“Multi-objective Intrinsic Hardware Evolution”
Paul Kaufmann and Marco Platzner
University of Paderborn
Computer Engineering Group A robust embedded system has to adapt properly not only to changes in the environment but also to changes in the available resources. As an example, an autonomously moving vehicle might suddenly need to assign most of its computing resources to navigation, leaving less resources than anticipated for other tasks. Evolutionary techniques are well-suited to adapt to slow changes. For rapid changes, however, the speed of convergence of the evolutionary algorithm is not sufficient to react properly. While we envision environmental changes as rather slow, changes in the available resources are considered more rapid. In our project, we are concerned with intrinsically evolvable digital hardware. Besides their functional quality, the evolved hardware functions typically have objectives such as the required logic area, the maximum operation speed and the power consumption. These objectives are often conflicting and cannot be optimized simultaneously. A trade-off has to be found between the different objectives.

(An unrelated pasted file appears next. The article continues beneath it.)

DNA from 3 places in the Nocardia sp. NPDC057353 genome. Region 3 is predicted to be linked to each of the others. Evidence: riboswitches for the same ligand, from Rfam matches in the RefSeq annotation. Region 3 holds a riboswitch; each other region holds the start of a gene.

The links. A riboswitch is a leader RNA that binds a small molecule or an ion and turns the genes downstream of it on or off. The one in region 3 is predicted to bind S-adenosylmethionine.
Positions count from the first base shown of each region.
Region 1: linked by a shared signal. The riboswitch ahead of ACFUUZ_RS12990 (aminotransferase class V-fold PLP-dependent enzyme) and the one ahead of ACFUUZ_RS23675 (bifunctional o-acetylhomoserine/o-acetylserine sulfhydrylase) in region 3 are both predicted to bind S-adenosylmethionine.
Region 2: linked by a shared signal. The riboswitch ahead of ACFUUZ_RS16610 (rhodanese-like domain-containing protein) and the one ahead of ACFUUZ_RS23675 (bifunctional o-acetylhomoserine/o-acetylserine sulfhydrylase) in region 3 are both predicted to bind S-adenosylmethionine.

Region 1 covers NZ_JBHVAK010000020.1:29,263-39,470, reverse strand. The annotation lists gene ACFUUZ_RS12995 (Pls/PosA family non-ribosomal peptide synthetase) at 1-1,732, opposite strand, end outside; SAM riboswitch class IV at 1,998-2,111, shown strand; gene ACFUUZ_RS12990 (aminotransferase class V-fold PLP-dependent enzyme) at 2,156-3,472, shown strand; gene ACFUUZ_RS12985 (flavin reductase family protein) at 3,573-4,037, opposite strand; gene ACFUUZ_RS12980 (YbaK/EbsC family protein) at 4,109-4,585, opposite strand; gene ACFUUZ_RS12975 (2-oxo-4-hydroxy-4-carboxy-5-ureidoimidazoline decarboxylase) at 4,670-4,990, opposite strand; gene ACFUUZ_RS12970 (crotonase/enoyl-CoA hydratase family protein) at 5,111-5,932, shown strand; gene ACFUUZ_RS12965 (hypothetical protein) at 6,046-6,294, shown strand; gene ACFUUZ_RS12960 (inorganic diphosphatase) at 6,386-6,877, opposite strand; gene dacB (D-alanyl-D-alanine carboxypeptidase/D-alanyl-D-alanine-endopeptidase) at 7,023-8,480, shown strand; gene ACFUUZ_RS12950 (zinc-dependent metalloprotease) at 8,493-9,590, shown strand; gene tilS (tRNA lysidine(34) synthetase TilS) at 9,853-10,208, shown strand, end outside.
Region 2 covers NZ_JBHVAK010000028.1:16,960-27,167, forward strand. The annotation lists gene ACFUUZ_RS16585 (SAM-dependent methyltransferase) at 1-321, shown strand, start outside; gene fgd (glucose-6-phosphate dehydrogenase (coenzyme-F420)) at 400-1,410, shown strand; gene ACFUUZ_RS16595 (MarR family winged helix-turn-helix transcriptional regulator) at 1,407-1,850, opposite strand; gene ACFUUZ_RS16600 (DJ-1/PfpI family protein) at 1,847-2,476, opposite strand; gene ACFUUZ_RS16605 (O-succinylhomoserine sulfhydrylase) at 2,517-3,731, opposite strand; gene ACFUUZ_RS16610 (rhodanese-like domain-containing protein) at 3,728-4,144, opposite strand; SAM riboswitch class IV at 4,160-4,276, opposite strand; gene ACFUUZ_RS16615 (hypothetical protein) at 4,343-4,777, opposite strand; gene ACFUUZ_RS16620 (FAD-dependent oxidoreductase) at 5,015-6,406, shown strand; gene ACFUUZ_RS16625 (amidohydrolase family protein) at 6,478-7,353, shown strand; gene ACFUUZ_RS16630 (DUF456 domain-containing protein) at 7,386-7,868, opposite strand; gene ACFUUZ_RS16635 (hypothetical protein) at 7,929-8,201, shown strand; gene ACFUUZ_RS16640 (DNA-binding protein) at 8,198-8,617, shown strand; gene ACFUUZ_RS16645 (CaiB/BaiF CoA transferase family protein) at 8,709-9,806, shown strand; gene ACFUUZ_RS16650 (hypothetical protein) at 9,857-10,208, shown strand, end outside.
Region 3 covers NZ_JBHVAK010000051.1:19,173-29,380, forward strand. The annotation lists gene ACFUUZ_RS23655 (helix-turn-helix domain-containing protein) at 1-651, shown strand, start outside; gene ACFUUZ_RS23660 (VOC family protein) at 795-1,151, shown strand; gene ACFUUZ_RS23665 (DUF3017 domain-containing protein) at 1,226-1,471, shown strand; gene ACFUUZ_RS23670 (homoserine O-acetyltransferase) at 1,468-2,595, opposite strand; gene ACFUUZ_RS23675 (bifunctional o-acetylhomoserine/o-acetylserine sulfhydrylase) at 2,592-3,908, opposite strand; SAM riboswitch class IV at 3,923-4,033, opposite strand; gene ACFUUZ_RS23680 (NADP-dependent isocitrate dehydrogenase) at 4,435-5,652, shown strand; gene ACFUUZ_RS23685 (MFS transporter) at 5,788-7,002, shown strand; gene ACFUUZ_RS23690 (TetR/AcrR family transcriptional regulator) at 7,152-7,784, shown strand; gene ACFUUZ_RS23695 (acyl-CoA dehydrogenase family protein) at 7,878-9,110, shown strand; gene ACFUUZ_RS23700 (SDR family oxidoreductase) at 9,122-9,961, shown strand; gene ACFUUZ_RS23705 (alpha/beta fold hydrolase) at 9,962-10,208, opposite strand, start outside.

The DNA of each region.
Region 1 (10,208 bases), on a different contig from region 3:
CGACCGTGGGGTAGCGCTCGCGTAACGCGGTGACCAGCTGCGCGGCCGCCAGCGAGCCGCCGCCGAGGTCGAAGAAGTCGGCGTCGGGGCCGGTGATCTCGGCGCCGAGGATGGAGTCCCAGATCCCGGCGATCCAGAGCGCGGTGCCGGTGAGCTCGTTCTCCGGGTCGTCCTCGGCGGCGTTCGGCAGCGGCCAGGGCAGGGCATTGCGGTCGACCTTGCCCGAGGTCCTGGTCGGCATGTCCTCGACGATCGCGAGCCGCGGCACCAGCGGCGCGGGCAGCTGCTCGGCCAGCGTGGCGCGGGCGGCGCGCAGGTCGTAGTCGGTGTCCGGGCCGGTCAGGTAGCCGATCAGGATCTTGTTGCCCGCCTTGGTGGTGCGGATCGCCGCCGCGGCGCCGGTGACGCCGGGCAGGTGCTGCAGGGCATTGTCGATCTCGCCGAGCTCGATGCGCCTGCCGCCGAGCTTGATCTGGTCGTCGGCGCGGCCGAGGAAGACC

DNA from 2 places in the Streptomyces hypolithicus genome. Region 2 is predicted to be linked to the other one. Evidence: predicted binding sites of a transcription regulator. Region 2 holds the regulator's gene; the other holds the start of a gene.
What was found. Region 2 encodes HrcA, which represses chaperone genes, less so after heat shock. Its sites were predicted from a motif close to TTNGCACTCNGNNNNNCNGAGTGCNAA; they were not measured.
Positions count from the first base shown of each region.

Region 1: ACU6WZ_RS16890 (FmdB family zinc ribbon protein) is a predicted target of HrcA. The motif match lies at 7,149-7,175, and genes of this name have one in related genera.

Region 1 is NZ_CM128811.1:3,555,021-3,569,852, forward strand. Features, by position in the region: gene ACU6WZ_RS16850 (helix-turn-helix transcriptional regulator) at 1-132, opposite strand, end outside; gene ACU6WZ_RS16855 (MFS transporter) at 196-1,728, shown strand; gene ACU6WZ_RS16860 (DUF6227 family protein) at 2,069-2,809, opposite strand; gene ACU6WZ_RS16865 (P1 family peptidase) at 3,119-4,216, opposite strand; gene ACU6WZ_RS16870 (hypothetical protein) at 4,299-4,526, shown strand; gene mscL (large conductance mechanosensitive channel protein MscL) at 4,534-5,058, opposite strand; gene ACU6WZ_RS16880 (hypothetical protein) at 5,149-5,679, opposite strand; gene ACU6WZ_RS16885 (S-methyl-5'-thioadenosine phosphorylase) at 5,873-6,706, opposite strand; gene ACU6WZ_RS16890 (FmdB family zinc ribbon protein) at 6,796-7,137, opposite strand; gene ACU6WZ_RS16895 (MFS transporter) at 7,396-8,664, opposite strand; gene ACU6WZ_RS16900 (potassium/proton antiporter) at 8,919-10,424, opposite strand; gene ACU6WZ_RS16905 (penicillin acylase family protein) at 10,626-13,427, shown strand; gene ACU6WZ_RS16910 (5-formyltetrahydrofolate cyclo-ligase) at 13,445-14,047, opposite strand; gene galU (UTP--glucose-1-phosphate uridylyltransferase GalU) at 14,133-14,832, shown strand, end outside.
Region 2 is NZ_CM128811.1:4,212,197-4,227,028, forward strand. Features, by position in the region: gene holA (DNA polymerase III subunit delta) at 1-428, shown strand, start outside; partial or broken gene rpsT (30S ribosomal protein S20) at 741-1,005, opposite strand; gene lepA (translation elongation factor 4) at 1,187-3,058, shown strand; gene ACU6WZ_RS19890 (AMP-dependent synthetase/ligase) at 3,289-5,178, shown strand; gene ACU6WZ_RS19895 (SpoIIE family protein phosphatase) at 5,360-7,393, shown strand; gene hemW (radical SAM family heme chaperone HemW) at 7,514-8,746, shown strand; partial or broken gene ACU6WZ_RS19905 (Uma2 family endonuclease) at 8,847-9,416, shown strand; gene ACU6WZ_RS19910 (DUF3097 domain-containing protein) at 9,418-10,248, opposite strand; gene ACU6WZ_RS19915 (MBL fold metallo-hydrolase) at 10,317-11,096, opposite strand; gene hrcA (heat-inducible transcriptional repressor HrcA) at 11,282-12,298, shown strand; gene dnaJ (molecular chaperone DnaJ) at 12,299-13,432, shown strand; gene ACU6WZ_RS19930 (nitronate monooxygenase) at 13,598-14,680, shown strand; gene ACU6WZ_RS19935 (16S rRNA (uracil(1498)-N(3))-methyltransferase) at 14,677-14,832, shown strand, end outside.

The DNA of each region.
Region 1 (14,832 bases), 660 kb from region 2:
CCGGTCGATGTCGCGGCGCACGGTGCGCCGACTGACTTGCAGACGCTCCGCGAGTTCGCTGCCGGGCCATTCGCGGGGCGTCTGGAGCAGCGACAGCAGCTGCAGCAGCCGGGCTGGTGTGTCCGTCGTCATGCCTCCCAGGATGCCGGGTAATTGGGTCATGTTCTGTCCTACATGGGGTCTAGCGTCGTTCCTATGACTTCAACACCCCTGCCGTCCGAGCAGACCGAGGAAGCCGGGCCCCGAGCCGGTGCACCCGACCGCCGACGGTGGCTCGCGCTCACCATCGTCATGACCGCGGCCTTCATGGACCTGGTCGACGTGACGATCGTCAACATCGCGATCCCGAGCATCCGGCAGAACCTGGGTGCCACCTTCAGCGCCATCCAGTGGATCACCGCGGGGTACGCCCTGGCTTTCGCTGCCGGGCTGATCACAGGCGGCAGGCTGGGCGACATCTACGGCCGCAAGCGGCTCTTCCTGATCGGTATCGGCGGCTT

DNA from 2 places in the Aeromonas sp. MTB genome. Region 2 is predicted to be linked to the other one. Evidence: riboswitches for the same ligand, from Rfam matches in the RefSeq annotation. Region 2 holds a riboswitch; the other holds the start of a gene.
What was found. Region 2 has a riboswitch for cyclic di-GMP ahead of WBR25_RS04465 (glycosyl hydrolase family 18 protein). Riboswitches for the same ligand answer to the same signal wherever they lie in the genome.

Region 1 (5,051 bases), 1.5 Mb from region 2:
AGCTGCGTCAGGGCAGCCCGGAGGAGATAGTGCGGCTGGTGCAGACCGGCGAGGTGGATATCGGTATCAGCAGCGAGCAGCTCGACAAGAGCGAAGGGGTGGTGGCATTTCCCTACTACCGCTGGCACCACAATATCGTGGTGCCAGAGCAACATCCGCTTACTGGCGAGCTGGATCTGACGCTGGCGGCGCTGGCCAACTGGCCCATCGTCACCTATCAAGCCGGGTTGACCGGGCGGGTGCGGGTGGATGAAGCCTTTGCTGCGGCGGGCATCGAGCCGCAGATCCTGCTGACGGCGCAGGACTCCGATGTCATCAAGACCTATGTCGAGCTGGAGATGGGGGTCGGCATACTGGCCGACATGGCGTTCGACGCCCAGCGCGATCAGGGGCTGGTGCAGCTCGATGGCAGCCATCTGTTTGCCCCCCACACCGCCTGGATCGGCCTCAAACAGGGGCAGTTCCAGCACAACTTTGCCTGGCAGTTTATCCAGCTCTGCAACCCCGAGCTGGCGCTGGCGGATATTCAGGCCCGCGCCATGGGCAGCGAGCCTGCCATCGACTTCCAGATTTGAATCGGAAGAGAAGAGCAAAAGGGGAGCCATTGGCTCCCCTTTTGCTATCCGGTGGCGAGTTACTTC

In this paper, we present a novel approach to evolvable embedded systems that is able to adapt to both slow and radical changes in the environment and the system state, respectively. First, a multi-objective evolutionary search algorithm with a selection scheme based on Pareto dominance is used to compute a set of reasonable trade-offs. Then, the decision is made which solution to use for the present situation. During operation, the systems adapts to slowly changing environmental conditions by the evolutionary search process. To handle radical changes, precomputed dominant solutions are stored in the system. When a radical change occurs, the system switches to a "good-enough" solution, and the online evolutionary process is restarted.
We will present details of the Cartesian Genetic Programming model used, the evolutionary technique, and the evaluation of the fitness with respect to several objectives. We will demonstrate our approach on two classes of applications. The first class of applications reveals an exact correctness measure, where everything less than 100% correctness is unacceptable. For such a scenario, treating the fitness as a constraint during the optimization process is a viable possibility. The second class of applications relies on a continuous fitness measure, such as the quality of a predictor inside an image compressing algorithm. For such a scenario, the functional quality is best handled as an objective.
2006 MAPLD International Conference Home Page